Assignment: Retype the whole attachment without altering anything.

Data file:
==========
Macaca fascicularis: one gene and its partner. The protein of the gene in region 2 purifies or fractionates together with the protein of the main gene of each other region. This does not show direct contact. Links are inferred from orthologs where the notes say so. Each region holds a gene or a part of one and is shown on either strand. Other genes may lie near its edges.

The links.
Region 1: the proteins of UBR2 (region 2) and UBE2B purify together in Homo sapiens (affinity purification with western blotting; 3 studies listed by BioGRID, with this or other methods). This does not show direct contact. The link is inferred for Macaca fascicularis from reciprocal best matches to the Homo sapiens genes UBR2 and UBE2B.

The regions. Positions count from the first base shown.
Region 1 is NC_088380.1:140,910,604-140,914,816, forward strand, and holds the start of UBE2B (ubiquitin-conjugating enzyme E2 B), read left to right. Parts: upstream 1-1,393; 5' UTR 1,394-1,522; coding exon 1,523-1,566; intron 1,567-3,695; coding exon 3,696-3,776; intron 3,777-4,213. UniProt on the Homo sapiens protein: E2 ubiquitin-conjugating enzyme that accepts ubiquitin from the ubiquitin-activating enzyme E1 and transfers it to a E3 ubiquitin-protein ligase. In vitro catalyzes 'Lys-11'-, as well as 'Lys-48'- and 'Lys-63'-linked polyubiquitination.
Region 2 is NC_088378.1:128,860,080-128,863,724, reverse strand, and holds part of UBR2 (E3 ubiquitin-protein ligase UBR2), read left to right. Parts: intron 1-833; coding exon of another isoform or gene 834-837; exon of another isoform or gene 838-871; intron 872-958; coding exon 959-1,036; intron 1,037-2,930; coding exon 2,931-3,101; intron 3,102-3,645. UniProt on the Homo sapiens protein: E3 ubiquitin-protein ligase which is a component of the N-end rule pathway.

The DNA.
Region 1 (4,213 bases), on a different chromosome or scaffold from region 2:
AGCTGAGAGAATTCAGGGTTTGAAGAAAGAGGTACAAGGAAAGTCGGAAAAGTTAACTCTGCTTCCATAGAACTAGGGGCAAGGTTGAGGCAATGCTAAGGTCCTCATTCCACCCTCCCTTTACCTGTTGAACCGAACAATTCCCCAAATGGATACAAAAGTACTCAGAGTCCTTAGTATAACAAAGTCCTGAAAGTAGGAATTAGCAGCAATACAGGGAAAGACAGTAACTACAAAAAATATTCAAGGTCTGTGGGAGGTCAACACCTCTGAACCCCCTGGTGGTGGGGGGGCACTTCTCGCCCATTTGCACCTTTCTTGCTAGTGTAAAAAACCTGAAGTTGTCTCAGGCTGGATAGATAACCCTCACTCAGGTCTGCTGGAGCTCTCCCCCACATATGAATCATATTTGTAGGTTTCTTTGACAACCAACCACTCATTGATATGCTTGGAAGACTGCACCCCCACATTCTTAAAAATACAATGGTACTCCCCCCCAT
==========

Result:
Macaca fascicularis: one gene and its partner. The protein of the gene in region 2 purifies or fractionates together with the protein of the main gene of each other region. This does not show direct contact. Links are inferred from orthologs where the notes say so. Each region holds a gene or a part of one and is shown on either strand. Other genes may lie near its edges.

The links.
Region 1: the proteins of UBR2 (region 2) and UBE2B purify together in Homo sapiens (affinity purification with western blotting; 3 studies listed by BioGRID, with this or other methods). This does not show direct contact. The link is inferred for Macaca fascicularis from reciprocal best matches to the Homo sapiens genes UBR2 and UBE2B.

The regions. Positions count from the first base shown.
Region 1 is NC_088380.1:140,910,604-140,914,816, forward strand, and holds the start of UBE2B (ubiquitin-conjugating enzyme E2 B), read left to right. Parts: upstream 1-1,393; 5' UTR 1,394-1,522; coding exon 1,523-1,566; intron 1,567-3,695; coding exon 3,696-3,776; intron 3,777-4,213. UniProt on the Homo sapiens protein: E2 ubiquitin-conjugating enzyme that accepts ubiquitin from the ubiquitin-activating enzyme E1 and transfers it to a E3 ubiquitin-protein ligase. In vitro catalyzes 'Lys-11'-, as well as 'Lys-48'- and 'Lys-63'-linked polyubiquitination.
Region 2 is NC_088378.1:128,860,080-128,863,724, reverse strand, and holds part of UBR2 (E3 ubiquitin-protein ligase UBR2), read left to right. Parts: intron 1-833; coding exon of another isoform or gene 834-837; exon of another isoform or gene 838-871; intron 872-958; coding exon 959-1,036; intron 1,037-2,930; coding exon 2,931-3,101; intron 3,102-3,645. UniProt on the Homo sapiens protein: E3 ubiquitin-protein ligase which is a component of the N-end rule pathway.

The DNA.
Region 1 (4,213 bases), on a different chromosome or scaffold from region 2:
AGCTGAGAGAATTCAGGGTTTGAAGAAAGAGGTACAAGGAAAGTCGGAAAAGTTAACTCTGCTTCCATAGAACTAGGGGCAAGGTTGAGGCAATGCTAAGGTCCTCATTCCACCCTCCCTTTACCTGTTGAACCGAACAATTCCCCAAATGGATACAAAAGTACTCAGAGTCCTTAGTATAACAAAGTCCTGAAAGTAGGAATTAGCAGCAATACAGGGAAAGACAGTAACTACAAAAAATATTCAAGGTCTGTGGGAGGTCAACACCTCTGAACCCCCTGGTGGTGGGGGGGCACTTCTCGCCCATTTGCACCTTTCTTGCTAGTGTAAAAAACCTGAAGTTGTCTCAGGCTGGATAGATAACCCTCACTCAGGTCTGCTGGAGCTCTCCCCCACATATGAATCATATTTGTAGGTTTCTTTGACAACCAACCACTCATTGATATGCTTGGAAGACTGCACCCCCACATTCTTAAAAATACAATGGTACTCCCCCCCAT